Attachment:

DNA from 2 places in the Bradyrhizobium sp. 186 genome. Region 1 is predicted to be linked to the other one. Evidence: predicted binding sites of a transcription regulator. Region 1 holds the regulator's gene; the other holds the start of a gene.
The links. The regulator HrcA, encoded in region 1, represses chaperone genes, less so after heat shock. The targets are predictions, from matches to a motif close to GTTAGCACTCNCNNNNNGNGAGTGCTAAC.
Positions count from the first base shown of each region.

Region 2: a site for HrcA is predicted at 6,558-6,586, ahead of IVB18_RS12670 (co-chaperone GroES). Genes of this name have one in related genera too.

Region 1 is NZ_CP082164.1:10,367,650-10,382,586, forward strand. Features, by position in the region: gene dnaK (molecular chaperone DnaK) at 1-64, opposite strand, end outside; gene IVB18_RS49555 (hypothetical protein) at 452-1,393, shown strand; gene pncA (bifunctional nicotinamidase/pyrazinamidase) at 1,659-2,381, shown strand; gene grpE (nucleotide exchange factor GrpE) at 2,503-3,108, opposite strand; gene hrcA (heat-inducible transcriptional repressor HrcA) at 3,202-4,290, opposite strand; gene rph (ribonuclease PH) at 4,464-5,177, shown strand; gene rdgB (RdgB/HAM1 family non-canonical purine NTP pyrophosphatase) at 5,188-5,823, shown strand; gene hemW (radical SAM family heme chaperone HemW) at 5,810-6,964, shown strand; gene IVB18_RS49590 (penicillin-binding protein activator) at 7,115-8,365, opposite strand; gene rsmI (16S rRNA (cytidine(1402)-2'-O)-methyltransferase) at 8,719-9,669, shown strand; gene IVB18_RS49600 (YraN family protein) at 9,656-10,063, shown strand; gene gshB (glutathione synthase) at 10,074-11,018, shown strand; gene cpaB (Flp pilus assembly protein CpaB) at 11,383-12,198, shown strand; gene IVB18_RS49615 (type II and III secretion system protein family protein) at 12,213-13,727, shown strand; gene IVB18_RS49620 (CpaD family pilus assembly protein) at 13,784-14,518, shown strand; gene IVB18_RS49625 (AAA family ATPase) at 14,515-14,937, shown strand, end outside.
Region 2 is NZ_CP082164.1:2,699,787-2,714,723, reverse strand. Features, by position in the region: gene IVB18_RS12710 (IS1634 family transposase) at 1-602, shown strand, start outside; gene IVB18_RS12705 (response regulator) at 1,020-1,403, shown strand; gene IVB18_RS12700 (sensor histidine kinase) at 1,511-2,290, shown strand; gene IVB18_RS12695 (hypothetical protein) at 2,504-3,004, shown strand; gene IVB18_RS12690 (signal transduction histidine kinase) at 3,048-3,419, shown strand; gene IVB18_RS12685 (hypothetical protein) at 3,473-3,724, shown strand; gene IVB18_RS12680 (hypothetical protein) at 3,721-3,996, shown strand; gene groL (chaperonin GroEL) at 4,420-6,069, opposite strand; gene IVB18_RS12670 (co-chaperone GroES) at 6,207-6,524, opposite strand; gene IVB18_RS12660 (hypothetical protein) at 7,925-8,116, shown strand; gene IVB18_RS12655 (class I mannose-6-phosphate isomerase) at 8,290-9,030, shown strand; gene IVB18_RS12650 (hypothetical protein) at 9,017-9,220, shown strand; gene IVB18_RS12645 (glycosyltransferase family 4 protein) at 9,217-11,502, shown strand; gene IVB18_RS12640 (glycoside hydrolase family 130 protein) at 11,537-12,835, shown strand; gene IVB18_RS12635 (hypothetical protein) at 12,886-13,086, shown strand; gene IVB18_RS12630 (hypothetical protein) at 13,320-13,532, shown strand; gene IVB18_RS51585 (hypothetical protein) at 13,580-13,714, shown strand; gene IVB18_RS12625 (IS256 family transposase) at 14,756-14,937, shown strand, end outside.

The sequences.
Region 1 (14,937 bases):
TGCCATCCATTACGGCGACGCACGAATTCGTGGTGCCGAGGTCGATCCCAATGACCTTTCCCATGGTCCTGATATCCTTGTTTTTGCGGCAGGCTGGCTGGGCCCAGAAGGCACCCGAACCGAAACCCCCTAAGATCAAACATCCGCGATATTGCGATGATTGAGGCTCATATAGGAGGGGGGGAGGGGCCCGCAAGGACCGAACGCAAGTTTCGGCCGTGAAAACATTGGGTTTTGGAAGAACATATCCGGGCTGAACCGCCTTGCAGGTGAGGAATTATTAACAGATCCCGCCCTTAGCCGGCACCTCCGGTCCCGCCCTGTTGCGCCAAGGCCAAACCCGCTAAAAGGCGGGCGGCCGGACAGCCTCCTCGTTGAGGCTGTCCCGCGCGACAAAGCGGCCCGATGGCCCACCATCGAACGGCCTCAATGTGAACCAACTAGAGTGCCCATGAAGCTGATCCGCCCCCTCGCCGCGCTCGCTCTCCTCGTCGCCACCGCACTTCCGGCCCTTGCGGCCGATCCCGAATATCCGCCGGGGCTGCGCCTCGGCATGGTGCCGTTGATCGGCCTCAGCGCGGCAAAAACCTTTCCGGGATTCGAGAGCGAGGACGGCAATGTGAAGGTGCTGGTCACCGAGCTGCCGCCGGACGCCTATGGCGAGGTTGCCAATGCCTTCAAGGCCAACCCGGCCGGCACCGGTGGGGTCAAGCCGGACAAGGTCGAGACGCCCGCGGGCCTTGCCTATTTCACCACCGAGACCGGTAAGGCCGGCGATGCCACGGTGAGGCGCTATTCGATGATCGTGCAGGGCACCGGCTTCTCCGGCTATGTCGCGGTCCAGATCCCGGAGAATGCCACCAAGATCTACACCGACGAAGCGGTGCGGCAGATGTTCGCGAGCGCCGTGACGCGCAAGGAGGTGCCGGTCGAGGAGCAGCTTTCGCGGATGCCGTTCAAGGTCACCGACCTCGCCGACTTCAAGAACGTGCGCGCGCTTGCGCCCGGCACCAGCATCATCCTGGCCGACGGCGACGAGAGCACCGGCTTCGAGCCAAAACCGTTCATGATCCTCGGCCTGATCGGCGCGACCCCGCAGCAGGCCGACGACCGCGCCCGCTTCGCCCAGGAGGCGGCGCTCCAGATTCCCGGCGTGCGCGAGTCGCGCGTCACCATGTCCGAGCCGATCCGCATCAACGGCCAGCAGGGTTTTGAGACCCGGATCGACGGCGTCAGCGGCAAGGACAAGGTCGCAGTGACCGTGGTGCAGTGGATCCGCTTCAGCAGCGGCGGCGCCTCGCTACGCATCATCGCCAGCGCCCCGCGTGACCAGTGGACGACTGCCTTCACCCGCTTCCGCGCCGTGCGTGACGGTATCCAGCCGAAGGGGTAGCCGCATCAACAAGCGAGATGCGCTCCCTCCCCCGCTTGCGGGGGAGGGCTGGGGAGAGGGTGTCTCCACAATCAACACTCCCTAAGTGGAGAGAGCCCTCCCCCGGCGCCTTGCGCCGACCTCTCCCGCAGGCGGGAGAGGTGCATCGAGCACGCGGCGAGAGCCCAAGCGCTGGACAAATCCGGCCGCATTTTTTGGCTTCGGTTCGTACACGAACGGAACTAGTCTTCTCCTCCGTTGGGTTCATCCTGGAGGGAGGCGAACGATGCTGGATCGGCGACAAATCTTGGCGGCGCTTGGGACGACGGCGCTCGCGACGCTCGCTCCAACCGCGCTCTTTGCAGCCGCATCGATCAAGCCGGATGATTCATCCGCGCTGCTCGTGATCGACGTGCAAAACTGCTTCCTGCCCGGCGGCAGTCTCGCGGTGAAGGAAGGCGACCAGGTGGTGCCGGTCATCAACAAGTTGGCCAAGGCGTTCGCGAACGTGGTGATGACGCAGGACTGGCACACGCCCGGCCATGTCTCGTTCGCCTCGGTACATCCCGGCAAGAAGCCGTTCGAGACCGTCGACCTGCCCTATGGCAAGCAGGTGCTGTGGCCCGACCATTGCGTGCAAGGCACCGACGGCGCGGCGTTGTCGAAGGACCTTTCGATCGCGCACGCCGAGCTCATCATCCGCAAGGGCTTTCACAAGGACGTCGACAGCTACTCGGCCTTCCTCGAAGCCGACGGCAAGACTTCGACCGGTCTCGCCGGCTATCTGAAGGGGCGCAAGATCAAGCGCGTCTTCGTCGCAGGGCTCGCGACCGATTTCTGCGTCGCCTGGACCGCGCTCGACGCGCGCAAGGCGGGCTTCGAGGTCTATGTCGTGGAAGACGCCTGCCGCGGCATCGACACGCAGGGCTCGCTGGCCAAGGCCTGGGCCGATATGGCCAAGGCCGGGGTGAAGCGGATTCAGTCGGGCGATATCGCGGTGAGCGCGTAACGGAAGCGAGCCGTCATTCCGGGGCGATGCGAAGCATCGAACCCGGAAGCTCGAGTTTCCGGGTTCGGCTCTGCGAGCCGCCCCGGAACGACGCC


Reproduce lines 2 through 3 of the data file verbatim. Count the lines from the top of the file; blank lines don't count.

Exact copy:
The links. The regulator HrcA, encoded in region 1, represses chaperone genes, less so after heat shock. The targets are predictions, from matches to a motif close to GTTAGCACTCNCNNNNNGNGAGTGCTAAC.
Positions count from the first base shown of each region.